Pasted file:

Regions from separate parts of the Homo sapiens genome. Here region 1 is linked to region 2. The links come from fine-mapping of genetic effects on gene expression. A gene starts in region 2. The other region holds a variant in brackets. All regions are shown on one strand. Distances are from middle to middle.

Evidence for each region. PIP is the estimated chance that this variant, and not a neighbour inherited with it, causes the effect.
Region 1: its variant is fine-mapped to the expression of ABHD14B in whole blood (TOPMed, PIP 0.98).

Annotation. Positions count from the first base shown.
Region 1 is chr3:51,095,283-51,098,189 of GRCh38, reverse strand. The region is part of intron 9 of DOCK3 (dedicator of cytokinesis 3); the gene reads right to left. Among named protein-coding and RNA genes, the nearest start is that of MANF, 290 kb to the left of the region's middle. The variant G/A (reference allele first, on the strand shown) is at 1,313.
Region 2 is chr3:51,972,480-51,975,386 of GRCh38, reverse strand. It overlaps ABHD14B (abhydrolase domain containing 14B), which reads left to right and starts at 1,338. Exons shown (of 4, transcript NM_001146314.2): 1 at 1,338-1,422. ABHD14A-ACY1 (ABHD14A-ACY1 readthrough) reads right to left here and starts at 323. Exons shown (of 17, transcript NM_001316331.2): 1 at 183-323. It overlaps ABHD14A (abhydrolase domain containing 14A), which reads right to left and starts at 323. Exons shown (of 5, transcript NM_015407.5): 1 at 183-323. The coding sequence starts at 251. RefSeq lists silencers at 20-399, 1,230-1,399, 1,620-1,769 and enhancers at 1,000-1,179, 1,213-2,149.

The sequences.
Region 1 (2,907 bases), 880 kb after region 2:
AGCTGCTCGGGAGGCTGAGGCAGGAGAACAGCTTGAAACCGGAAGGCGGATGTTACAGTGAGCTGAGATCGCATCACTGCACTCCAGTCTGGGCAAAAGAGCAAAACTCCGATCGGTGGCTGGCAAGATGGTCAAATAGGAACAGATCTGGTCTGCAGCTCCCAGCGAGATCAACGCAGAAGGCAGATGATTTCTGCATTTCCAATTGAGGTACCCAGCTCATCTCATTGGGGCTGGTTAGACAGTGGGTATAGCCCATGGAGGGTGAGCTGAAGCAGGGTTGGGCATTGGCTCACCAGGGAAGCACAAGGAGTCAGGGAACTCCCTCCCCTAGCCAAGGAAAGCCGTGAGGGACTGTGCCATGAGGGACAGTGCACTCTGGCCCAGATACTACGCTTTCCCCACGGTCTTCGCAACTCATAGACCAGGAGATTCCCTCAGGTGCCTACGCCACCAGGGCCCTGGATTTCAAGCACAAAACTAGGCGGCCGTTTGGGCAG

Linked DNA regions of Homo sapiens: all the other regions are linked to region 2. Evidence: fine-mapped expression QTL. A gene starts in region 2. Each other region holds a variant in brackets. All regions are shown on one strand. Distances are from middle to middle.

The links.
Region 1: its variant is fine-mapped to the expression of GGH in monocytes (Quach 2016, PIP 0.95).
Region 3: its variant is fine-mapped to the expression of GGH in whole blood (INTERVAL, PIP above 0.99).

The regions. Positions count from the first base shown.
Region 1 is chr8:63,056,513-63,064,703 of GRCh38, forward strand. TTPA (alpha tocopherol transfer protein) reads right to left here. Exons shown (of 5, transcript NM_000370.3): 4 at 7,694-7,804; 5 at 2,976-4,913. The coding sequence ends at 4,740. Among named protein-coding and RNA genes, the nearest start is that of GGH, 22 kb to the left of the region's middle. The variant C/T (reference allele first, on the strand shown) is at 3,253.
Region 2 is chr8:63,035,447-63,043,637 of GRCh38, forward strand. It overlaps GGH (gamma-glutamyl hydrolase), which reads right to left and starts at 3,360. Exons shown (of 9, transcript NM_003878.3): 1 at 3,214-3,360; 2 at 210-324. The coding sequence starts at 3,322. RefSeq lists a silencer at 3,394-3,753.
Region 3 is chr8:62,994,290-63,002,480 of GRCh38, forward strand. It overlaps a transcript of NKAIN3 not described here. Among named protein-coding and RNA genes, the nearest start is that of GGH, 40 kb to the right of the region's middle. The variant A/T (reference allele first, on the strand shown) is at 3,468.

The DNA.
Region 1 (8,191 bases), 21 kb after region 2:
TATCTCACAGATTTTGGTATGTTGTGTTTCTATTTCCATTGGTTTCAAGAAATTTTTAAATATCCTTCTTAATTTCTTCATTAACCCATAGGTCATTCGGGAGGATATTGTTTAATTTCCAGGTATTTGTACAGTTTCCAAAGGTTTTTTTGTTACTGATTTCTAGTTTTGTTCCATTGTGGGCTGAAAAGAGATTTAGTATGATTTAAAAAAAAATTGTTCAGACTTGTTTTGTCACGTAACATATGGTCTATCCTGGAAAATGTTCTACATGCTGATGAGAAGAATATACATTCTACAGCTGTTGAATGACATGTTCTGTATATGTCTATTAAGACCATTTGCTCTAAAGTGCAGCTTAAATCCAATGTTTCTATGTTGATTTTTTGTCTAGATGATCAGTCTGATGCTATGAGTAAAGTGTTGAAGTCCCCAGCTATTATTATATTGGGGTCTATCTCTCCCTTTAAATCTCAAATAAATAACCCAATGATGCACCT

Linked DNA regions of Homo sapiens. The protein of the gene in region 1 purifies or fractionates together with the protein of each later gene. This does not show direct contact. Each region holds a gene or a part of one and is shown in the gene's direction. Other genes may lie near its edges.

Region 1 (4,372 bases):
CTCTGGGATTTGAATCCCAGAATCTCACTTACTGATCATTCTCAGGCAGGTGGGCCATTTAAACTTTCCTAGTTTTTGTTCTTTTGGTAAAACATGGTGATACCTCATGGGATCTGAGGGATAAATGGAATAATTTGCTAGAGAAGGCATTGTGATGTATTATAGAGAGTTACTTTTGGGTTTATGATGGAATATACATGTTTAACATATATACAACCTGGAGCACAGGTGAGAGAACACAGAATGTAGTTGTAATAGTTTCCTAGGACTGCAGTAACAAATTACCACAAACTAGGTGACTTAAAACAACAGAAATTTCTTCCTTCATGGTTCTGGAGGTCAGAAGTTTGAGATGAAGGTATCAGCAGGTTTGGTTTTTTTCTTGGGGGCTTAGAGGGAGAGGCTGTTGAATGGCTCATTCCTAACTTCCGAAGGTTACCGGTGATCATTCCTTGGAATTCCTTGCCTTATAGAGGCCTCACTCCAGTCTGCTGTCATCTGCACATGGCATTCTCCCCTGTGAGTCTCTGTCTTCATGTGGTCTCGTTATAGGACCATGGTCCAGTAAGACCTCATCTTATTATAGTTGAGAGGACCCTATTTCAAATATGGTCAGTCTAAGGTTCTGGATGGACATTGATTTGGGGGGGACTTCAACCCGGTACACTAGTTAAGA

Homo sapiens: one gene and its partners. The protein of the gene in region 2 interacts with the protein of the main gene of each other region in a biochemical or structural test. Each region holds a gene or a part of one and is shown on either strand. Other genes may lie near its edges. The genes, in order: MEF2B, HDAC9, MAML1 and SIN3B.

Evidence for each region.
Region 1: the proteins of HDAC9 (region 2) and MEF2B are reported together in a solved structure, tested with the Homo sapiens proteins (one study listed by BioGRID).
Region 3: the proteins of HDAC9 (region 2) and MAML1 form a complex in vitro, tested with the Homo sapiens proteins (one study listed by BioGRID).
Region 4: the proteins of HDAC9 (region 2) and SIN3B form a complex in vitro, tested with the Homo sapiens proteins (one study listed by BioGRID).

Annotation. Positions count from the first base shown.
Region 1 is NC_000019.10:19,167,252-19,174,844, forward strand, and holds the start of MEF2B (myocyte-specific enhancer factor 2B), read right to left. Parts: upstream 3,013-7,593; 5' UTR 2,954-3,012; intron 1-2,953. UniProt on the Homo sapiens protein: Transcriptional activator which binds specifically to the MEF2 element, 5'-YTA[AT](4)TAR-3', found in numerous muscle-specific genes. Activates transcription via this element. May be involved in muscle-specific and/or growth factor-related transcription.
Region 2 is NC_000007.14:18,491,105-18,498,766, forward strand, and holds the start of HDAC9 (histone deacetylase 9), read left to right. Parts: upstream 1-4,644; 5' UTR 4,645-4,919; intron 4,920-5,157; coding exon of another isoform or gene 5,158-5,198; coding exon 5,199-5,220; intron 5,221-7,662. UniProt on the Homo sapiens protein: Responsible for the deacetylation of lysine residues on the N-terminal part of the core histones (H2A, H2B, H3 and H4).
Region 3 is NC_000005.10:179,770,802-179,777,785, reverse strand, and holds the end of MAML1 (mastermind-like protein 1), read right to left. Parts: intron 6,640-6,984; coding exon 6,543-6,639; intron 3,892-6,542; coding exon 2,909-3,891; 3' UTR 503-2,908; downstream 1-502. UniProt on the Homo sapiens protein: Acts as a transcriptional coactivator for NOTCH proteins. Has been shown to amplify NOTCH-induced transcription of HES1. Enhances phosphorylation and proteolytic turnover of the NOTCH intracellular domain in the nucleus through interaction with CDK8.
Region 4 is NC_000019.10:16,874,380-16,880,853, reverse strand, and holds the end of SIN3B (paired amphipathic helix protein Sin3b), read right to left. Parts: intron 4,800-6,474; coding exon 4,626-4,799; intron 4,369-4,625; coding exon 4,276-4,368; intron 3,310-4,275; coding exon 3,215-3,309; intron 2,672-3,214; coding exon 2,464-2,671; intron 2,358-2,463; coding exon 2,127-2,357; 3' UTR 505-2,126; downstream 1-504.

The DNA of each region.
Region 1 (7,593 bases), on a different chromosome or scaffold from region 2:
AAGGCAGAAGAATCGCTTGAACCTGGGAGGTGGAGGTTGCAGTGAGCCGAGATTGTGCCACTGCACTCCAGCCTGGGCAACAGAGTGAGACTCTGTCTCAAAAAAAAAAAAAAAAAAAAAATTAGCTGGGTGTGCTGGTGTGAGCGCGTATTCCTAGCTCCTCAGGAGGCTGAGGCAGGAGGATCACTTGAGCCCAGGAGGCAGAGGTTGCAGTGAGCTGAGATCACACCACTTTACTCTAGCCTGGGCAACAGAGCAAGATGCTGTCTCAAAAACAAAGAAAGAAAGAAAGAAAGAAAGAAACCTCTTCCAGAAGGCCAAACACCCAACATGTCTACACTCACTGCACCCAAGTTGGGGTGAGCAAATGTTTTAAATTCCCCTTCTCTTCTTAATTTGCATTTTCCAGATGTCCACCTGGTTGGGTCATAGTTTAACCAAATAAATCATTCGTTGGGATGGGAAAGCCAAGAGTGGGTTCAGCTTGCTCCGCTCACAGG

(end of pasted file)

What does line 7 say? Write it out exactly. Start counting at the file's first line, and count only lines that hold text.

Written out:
The sequences.